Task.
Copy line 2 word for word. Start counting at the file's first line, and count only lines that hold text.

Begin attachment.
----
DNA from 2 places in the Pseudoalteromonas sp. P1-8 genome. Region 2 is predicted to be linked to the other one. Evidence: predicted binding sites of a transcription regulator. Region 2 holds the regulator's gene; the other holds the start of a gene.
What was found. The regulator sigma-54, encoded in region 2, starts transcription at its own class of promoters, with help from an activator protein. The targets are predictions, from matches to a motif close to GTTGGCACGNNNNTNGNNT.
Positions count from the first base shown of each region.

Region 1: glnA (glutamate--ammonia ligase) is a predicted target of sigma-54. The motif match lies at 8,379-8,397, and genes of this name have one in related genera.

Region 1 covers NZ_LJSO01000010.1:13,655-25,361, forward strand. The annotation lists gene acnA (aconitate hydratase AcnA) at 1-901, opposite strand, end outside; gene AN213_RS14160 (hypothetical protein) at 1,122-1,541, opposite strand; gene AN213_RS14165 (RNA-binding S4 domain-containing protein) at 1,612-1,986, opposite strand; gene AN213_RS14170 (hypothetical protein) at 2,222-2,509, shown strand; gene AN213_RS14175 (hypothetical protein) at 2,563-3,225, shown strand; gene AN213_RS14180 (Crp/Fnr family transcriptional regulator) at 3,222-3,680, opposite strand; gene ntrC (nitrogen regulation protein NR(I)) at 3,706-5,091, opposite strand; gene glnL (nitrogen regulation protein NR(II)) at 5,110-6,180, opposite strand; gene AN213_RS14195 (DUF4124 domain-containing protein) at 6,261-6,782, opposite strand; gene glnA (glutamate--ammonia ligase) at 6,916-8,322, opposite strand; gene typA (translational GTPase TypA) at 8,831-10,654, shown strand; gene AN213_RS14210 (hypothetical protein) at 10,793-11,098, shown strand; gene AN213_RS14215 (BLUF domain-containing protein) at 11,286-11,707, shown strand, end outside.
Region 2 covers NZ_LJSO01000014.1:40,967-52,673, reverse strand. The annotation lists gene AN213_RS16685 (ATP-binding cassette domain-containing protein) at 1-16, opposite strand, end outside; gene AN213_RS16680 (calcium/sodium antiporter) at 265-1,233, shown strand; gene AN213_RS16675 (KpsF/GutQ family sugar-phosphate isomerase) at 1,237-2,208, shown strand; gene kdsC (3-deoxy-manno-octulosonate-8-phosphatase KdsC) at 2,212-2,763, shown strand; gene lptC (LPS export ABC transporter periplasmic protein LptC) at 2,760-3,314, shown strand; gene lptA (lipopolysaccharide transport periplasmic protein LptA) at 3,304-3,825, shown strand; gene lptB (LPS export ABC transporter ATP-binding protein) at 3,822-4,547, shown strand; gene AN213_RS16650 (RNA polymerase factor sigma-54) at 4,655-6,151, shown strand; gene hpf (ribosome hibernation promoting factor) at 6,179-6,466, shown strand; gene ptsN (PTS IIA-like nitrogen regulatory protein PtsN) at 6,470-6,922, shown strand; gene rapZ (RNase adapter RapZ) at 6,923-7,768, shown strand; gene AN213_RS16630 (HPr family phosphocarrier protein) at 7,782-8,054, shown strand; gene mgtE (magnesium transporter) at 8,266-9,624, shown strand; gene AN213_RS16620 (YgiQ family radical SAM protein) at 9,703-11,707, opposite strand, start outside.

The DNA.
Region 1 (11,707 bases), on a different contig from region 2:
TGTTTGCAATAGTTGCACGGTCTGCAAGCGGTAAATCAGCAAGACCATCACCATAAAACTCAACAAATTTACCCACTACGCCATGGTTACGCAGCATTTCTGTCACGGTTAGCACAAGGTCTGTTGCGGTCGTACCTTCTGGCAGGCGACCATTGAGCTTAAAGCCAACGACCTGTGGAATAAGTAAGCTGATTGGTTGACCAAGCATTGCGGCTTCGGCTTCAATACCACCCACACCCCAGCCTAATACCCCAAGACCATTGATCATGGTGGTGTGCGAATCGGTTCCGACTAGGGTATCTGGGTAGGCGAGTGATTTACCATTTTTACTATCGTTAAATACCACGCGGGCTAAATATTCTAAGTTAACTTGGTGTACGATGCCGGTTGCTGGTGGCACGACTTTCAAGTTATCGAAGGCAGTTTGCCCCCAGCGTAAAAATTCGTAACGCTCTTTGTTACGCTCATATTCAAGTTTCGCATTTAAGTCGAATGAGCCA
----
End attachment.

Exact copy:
What was found. The regulator sigma-54, encoded in region 2, starts transcription at its own class of promoters, with help from an activator protein. The targets are predictions, from matches to a motif close to GTTGGCACGNNNNTNGNNT.